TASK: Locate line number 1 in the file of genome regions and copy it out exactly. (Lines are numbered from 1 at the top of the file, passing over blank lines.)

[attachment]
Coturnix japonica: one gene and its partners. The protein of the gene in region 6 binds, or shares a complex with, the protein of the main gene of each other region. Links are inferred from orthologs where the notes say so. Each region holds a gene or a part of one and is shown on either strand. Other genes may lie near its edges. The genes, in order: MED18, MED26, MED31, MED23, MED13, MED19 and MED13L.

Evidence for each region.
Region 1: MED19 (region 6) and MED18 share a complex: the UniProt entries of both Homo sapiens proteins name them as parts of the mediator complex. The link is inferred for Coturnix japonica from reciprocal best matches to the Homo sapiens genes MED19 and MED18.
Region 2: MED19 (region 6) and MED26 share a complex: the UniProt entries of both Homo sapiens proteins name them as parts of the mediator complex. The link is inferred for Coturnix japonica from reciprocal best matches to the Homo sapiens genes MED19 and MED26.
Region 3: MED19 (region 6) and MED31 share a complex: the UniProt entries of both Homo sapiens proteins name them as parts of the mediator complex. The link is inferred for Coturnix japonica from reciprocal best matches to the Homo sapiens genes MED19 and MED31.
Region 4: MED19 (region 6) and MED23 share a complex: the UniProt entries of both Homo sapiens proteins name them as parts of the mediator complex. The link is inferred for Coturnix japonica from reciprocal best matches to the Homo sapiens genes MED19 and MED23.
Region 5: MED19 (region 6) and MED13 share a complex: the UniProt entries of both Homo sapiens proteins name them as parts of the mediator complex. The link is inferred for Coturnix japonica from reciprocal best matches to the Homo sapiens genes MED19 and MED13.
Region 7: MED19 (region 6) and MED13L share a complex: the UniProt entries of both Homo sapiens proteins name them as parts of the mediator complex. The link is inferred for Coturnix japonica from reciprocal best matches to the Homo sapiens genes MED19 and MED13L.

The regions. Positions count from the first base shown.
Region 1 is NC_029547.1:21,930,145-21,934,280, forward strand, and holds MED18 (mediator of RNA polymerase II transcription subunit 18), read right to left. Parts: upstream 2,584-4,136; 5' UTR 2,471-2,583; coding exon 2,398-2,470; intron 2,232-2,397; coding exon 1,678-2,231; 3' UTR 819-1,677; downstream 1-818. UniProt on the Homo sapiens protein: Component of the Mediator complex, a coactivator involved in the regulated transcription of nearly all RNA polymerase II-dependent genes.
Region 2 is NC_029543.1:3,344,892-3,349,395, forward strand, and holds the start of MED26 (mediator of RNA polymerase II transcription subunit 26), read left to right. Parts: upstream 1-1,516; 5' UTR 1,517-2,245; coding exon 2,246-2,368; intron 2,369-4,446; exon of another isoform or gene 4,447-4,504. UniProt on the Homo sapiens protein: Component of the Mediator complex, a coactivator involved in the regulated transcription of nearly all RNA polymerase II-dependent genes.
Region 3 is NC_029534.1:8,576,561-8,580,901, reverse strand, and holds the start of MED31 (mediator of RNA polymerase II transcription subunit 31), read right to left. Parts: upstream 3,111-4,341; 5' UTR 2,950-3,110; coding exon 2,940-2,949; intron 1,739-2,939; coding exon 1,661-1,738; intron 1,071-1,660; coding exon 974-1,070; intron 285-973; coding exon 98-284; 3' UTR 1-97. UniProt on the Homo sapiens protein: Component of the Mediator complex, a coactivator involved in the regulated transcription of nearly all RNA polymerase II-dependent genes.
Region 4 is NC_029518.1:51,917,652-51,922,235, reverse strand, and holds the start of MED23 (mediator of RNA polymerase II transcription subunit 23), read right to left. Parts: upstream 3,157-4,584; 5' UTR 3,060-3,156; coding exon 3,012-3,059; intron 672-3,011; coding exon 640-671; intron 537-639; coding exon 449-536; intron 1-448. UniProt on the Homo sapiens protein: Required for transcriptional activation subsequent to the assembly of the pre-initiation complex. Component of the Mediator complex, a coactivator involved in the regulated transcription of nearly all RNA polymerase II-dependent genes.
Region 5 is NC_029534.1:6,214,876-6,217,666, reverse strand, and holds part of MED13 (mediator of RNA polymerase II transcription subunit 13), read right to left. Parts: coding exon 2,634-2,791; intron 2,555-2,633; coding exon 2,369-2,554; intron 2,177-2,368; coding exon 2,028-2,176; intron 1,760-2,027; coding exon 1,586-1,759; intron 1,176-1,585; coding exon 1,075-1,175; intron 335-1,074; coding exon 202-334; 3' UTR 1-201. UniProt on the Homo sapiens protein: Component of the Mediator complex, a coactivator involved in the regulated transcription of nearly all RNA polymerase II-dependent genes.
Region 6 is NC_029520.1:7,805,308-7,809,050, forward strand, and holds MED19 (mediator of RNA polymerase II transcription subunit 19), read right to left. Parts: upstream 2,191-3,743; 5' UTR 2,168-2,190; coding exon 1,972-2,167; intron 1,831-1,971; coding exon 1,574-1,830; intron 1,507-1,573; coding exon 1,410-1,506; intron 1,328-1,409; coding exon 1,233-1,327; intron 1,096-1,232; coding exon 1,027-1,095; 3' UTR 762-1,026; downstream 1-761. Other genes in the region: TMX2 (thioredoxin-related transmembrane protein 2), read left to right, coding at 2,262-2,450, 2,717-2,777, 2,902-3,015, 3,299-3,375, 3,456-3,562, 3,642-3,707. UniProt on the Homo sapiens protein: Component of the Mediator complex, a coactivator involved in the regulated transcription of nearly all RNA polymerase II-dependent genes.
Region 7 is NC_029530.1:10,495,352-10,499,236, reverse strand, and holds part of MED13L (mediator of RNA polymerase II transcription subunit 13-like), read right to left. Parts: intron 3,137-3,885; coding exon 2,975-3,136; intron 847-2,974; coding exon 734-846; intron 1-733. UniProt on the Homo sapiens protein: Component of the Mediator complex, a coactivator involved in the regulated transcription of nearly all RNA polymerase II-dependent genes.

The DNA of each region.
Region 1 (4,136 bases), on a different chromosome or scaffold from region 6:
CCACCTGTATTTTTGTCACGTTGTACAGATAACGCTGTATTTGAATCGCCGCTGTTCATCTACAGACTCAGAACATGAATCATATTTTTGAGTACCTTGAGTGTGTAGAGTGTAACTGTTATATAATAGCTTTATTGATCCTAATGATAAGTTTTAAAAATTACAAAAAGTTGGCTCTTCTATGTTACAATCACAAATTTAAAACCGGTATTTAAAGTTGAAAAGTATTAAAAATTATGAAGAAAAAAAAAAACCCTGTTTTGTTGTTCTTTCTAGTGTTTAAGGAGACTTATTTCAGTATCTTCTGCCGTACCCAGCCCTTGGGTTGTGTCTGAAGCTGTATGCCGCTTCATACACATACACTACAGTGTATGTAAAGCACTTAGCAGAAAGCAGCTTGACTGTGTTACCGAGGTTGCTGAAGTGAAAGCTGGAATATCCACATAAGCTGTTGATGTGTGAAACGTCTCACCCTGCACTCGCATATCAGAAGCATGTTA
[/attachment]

Coturnix japonica: one gene and its partners. The protein of the gene in region 6 binds, or shares a complex with, the protein of the main gene of each other region. Links are inferred from orthologs where the notes say so. Each region holds a gene or a part of one and is shown on either strand. Other genes may lie near its edges. The genes, in order: MED18, MED26, MED31, MED23, MED13, MED19 and MED13L.